MK pitches ‘tent office’ to get close to public

“The concept is to take a tent, which has recently become very symbolic, and turn it into a wandering office,” Abesadze tells the 'Post.'

By
September 15, 2011 02:59
2 minute read.
MK Nino Abesadze at her tent office

MK Nino Abesadze at her tent office 311. (photo credit: Marc Israel Sellem)

MK Nino Abesadze (Kadima) set up her new parliamentary office this week – in a tent.

“The concept is to take a tent, which has recently become very symbolic, and turn it into a wandering office,” Abesadze told The Jerusalem Post on Wednesday. “Every day I’ll go from place to place.”

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The Kadima MK first set up her traveling office with a table, chairs, laptop and a sign reading “Parliamentary Bureau,” in the Rose Garden across from the Knesset on Tuesday, and then moved to the Horse Garden in central Jerusalem on Wednesday.

Abesadze plans on pitching her tent in Beersheba on Sunday, and will continue to Tiberias, Yokneam and other towns until the Knesset recess is over, at the end of October. Her location will be announced each day on her Facebook page.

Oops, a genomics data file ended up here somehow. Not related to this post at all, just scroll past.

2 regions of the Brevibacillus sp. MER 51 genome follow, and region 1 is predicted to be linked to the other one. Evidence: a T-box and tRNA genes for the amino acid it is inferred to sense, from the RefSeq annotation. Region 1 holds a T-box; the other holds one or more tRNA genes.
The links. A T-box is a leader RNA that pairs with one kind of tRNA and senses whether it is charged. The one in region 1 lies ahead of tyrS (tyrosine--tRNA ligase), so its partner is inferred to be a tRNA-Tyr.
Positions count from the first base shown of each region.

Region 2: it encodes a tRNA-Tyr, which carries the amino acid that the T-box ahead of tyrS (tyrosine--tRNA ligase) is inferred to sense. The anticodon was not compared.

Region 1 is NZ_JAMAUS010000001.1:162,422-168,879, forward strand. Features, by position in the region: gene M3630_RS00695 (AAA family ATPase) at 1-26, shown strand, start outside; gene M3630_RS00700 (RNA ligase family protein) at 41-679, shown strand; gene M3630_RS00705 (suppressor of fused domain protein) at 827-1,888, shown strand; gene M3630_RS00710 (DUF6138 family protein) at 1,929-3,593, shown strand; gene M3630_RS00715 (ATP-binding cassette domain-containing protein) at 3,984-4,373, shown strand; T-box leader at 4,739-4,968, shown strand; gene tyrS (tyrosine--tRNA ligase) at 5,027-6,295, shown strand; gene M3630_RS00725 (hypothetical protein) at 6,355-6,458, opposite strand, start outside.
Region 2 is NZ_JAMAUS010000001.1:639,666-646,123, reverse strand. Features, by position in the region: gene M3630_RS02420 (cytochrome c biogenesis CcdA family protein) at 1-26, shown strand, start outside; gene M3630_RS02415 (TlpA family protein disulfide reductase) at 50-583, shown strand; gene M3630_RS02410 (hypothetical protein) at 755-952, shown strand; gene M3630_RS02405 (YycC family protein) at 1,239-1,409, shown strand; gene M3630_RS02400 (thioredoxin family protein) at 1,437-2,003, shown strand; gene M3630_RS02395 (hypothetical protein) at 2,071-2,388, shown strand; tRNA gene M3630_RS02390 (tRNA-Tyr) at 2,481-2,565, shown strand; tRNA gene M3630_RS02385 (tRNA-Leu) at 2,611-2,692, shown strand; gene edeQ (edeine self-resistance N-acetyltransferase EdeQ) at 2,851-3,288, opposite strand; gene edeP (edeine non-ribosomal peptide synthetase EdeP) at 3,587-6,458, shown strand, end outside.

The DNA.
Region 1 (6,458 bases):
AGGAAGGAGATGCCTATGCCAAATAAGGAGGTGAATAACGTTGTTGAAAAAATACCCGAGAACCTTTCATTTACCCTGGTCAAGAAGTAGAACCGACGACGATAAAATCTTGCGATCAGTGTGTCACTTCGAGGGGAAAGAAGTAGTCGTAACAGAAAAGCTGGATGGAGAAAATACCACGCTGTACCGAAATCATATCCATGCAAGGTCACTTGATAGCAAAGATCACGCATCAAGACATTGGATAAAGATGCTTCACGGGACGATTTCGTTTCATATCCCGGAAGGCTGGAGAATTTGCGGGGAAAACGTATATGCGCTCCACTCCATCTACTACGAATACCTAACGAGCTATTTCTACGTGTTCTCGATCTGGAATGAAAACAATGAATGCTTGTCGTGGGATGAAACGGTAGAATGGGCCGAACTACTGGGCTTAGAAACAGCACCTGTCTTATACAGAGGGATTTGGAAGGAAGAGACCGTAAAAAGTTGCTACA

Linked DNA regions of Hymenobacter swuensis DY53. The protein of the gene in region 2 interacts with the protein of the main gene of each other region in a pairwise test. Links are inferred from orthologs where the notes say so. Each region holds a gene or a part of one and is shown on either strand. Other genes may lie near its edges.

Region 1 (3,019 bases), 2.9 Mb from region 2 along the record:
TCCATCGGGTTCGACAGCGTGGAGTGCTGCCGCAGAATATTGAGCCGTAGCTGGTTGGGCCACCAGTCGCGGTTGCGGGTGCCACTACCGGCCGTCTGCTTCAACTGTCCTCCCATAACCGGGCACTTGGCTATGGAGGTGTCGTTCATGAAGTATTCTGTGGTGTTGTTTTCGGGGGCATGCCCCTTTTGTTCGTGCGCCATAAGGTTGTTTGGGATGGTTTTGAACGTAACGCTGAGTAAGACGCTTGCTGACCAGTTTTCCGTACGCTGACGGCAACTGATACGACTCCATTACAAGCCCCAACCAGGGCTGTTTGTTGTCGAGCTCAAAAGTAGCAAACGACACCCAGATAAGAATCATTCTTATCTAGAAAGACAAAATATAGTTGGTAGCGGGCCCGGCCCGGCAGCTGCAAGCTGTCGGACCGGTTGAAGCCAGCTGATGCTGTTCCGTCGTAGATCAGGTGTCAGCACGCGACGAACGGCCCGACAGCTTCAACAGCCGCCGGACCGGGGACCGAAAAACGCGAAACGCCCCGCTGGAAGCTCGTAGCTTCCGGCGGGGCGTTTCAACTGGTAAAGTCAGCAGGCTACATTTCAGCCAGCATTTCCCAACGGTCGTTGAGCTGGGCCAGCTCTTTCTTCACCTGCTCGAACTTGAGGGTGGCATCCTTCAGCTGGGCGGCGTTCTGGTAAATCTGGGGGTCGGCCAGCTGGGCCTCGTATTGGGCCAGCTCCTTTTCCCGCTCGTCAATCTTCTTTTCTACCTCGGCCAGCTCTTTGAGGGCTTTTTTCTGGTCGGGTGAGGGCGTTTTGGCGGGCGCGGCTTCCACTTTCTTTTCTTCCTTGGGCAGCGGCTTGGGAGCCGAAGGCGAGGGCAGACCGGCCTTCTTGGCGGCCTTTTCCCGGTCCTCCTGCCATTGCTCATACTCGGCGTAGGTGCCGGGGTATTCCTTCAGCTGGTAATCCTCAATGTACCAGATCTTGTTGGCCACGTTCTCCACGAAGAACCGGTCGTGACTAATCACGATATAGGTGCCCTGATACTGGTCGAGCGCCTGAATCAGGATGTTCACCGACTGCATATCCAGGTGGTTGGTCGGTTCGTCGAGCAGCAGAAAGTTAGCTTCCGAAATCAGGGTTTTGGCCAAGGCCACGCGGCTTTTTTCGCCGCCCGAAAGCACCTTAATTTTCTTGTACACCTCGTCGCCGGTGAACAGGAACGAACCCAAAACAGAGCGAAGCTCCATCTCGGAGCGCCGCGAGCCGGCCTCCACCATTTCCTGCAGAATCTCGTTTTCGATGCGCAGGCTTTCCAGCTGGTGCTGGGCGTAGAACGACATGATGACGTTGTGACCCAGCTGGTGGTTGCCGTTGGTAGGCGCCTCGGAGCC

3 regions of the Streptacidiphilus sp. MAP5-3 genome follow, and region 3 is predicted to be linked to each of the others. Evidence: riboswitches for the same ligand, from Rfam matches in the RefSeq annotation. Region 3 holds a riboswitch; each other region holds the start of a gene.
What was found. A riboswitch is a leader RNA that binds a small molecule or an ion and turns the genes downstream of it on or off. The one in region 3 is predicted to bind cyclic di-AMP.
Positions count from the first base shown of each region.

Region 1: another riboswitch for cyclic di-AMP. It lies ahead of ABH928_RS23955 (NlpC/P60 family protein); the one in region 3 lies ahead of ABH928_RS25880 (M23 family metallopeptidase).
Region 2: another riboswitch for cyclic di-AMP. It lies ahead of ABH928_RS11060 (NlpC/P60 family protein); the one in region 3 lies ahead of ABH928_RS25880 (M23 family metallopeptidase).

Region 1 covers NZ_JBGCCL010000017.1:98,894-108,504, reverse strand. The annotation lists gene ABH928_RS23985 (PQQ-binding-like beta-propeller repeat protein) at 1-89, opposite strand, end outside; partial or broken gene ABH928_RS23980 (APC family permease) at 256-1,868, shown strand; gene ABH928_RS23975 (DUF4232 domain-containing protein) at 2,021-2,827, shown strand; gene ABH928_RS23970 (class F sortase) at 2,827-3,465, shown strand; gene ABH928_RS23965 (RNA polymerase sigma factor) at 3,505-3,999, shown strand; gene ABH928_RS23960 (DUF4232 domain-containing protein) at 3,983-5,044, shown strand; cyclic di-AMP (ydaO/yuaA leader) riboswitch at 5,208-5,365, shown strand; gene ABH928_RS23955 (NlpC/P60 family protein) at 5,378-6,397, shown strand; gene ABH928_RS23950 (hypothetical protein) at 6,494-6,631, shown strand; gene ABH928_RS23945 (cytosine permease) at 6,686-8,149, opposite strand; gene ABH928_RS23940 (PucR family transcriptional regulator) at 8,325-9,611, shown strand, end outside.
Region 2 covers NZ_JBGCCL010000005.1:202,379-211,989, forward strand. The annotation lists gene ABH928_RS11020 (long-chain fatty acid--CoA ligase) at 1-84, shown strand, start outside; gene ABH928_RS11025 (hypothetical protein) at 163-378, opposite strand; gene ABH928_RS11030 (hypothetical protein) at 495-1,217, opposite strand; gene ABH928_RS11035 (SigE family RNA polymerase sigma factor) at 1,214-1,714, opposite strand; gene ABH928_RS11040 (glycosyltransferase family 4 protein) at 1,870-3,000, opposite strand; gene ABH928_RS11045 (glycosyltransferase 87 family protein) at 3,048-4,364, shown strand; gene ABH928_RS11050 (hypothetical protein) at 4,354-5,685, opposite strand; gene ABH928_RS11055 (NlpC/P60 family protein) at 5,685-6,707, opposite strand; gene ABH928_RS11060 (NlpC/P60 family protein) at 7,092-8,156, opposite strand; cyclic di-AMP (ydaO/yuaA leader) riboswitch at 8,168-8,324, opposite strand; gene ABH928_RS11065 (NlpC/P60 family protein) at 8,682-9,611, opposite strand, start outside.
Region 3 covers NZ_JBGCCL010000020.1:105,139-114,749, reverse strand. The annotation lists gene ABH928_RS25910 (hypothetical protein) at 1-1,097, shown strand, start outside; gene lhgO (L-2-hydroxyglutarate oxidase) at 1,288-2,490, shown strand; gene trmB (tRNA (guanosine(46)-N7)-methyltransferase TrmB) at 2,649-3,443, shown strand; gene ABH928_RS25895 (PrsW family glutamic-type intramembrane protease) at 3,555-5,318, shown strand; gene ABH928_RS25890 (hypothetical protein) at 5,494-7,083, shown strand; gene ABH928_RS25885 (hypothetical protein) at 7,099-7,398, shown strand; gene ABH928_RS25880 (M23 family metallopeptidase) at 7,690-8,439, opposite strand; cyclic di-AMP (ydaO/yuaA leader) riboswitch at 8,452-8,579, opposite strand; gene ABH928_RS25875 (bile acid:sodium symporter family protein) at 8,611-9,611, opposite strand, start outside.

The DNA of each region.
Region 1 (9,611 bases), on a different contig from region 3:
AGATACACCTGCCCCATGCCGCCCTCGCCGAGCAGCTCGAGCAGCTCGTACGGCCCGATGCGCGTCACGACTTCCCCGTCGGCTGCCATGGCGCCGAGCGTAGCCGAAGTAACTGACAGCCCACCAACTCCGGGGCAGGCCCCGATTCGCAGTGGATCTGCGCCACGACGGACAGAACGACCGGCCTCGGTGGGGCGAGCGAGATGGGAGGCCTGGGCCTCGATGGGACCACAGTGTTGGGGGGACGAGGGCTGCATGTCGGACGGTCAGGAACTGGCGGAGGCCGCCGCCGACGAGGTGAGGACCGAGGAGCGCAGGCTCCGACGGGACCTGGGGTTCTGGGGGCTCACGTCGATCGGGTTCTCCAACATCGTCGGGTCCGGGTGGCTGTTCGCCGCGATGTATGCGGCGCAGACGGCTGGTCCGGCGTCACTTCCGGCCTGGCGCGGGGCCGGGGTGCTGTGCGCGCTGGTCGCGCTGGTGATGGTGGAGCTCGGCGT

“Every day I will go somewhere else, during hours that are convenient for the public, so I can hear what is really happening. I plan to return to the Knesset with ideas that come from the people,” she added.

Abesadze said that “instead of a Ministerial Committee for Legislation, I want my office to be like a Public Committee for Legislation.” Each MK is allotted NIS 49,000 annually for work expenses, which includes funding for “connecting with the public.” In addition, the MKs are able to spend up to NIS 19,000 each year for a parliamentary bureau outside of the Knesset.

Many MKs have offices around the country, but Abesadze used the office funds for the first time to buy a tent.

“MK Doron Avital (Kadima) and I proposed that the Knesset’s summer recess be canceled this year, but unfortunately, the coalition opposed the idea,” Abesadze said. “In the current situation, the Knesset has no right to have a recess.”

The Kadima MK says that reactions to her initiative have been overwhelmingly positive. “People completely unconnected to politics have said that this is a great idea. Apparently, there really was a need,” she stated.

Abesadze told the Post that she “arrived at the Knesset almost directly from the unemployment office, so I know how people feel.”

According to Abesadze, this summer’s tent protests were the realization of a dream she has had since she made aliya from Georgia 15 years ago.

“I had this fantasy that people would stop buying homes and cars and going on vacation until prices went down,” Abesadze, who spent several nights in the tent city on Tel Aviv’s Rothschild Boulevard, said. “We shouldn’t be living and working just to pay off a mortgage.”

She called the protests “a baby that was born and grew to be a giant. Now everyone knows that we shouldn’t just serve the state – the state should also serve us.”


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